NASHVILLE - A freshman Republican lawmaker has resigned from the Tennessee General Assembly just weeks into his first session amid what he called false allegations of inappropriate sexual contact with a woman at a legislative event.
Rep. Mark Lovell, a fair and carnival operator from suburban Shelby County submitted his resignation letter Tuesday, saying that the elected position ended up being more demanding than he expected and that he needs more time to devote to his business interests and family.
"Regarding any sexual harassment allegations, I stand by my statement that no improprieties happened and the allegations are completely false," he said in the statement.
The allegations against Lovell were first reported by The Tennessean newspaper. Lovell did not immediately return a message from The Associated Press seeking comment but issued a statement through a public relations firm denying any wrongdoing.
Lovell told WHBQ-TV in Memphis that a woman had accused him of inappropriate touching at a legislative event last week.
"The accusations are taking away from my family and my business," he added. "It doesn't matter if you're guilty or not in politics."
Lovell defeated longtime incumbent Curry Todd in the Republican primary in August. Todd had been arrested in the days before the vote on charges of stealing Lovell's yard signs. Todd, who was bailed out on the eve of the election by Lovell, is still awaiting trial.
The Shelby County Commission will name a temporary replacement for Lovell until a permanent successor is voted into office within 107 days of Gov. Bill Haslam issuing a writ of election.
Republican Rep. Leigh Wilburn of Somerville was the last lawmaker to resign in 2015 because of what she called unspecified "unforeseen circumstances."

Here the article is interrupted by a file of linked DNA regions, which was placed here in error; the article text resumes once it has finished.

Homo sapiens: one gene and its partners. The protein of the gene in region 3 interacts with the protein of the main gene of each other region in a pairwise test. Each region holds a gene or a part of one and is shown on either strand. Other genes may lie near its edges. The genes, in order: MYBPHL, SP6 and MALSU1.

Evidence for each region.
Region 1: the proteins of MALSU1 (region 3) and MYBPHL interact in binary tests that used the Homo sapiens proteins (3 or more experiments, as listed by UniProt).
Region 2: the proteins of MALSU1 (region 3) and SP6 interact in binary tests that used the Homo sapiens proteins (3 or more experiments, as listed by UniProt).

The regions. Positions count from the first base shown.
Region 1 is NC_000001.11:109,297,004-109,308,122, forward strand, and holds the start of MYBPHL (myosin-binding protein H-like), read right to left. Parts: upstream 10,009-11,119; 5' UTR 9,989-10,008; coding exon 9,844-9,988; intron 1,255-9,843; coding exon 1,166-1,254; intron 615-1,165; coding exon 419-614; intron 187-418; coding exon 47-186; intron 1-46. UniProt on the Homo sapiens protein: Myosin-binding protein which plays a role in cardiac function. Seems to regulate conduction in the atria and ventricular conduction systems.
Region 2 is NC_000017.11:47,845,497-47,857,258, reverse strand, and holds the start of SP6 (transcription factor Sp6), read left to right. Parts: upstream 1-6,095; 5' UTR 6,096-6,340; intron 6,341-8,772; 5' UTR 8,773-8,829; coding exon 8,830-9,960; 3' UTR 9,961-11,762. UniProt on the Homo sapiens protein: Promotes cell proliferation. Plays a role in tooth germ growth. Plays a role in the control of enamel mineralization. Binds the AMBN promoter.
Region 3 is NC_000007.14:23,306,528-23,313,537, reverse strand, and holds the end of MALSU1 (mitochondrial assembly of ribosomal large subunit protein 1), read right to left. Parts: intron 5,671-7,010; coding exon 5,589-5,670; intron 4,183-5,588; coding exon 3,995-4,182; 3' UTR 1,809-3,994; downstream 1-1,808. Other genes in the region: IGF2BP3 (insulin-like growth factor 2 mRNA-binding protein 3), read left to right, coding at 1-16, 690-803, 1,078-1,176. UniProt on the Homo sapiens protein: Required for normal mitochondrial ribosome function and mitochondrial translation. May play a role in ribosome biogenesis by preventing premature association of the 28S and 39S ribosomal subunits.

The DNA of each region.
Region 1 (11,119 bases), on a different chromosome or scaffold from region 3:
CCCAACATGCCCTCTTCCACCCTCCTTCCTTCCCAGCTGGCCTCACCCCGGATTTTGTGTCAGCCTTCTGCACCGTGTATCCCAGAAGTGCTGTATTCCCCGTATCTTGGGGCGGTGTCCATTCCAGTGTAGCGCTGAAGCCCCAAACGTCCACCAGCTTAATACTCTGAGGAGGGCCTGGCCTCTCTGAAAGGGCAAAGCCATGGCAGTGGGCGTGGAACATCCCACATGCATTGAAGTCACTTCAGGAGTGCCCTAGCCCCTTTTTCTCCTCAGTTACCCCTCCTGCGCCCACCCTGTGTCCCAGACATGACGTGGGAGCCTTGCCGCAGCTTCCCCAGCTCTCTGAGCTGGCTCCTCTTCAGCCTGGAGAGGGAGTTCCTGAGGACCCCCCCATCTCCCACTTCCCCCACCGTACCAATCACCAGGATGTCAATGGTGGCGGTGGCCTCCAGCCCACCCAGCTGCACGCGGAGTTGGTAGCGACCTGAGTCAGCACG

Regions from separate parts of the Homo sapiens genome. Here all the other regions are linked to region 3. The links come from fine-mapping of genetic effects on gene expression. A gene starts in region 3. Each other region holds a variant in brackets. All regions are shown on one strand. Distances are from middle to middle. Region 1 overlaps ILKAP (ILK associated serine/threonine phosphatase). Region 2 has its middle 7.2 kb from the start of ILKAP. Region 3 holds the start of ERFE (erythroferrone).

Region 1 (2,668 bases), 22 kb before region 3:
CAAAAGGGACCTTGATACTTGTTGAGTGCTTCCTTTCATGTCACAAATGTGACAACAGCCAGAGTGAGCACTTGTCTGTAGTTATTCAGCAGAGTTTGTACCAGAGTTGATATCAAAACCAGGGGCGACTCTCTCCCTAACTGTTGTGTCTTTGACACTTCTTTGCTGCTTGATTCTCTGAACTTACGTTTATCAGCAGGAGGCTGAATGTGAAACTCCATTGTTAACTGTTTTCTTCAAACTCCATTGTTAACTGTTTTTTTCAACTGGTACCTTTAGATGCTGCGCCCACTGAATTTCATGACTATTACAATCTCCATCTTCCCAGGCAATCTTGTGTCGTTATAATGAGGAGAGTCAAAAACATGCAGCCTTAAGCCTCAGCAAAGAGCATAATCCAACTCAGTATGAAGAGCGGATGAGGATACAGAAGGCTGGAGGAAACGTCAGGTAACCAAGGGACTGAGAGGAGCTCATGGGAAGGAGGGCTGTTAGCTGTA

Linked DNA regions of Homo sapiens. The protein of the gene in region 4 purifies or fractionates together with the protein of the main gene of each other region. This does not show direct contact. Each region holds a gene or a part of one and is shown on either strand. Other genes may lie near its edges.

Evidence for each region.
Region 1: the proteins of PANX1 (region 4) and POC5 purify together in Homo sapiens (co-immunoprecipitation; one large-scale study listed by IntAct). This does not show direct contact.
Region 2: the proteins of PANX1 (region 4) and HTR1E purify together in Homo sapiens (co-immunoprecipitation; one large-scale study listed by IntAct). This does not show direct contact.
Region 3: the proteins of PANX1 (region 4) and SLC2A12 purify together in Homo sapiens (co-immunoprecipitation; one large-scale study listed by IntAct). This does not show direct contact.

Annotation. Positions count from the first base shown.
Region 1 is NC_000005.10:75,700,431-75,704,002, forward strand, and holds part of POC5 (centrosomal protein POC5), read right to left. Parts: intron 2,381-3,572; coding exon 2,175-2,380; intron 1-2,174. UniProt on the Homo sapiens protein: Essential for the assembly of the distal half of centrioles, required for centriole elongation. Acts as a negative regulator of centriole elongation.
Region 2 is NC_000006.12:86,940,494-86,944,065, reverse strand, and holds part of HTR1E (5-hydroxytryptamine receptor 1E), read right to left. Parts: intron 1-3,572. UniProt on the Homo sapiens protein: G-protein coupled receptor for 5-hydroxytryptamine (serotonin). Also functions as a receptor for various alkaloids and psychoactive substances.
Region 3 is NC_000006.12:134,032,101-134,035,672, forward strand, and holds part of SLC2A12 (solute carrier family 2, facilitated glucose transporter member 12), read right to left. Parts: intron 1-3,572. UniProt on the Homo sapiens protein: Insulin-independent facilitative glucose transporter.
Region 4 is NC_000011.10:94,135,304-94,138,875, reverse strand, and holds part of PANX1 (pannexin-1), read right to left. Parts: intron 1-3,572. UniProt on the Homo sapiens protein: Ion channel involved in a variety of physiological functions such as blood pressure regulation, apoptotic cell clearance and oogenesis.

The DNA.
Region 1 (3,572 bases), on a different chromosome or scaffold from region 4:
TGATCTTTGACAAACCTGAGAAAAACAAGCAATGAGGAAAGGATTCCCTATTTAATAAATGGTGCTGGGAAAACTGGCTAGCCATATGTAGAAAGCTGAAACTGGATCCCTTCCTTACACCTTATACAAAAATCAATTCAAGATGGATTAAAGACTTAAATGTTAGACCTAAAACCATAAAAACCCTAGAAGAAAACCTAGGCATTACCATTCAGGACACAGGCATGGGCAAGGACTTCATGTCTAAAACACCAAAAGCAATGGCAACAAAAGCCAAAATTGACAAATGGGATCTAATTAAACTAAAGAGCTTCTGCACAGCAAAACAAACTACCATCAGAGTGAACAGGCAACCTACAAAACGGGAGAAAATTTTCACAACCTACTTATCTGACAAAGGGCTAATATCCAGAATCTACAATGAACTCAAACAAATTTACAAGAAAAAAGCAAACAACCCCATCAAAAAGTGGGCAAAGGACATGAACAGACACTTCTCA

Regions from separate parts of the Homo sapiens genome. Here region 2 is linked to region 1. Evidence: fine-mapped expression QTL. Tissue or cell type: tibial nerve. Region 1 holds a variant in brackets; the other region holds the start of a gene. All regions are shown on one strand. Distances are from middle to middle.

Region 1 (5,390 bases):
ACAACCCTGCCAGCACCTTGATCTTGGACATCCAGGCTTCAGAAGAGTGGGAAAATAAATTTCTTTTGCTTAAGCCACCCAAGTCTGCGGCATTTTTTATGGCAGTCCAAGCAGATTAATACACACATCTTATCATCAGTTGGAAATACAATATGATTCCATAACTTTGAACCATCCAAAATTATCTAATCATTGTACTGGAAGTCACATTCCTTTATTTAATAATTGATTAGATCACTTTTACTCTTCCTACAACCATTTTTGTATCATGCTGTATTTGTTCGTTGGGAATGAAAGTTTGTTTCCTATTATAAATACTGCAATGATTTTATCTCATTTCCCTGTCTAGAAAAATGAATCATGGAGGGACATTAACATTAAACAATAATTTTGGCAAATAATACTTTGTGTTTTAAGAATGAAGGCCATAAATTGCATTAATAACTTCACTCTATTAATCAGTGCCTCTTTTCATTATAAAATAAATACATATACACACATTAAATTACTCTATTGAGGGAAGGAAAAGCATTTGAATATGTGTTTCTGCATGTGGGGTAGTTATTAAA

Then-Senate Speaker Ron Ramsey alleged at the time that the married lawmaker had stepped down because she had had an affair with former Rep. Jeremy Durham. Wilburn did not respond to Ramsey's comments, while Durham denied "any physical relationship" with Wilburn.
Durham lost his re-election campaign in August and was later formally ousted from the House after a sweeping investigation by Attorney General Herbert Slatery's office that detailed a series of sexual harassment of at least 22 women during his time in office.
One legislative clerk interviewed by Slatery's office said she rebuffed Durham's request for drinks with her on the basis that he was married and she was engaged. She recalled that Durham's response was: "Welcome to Capitol Hill."
In response to the attorney general's report last summer, the House and Senate speakers approved a new workplace harassment policy that took effect immediately. It included a requirement that anyone in a supervisory role, including legislators, must report harassment if approached with a complaint.
Kara Owen, a spokeswoman for House Speaker Beth Harwell, said legislative investigations only last so long as members or employees remain in service.
"If a member or staff were no longer an employee, the Tennessee General Assembly would no longer have jurisdiction," she said.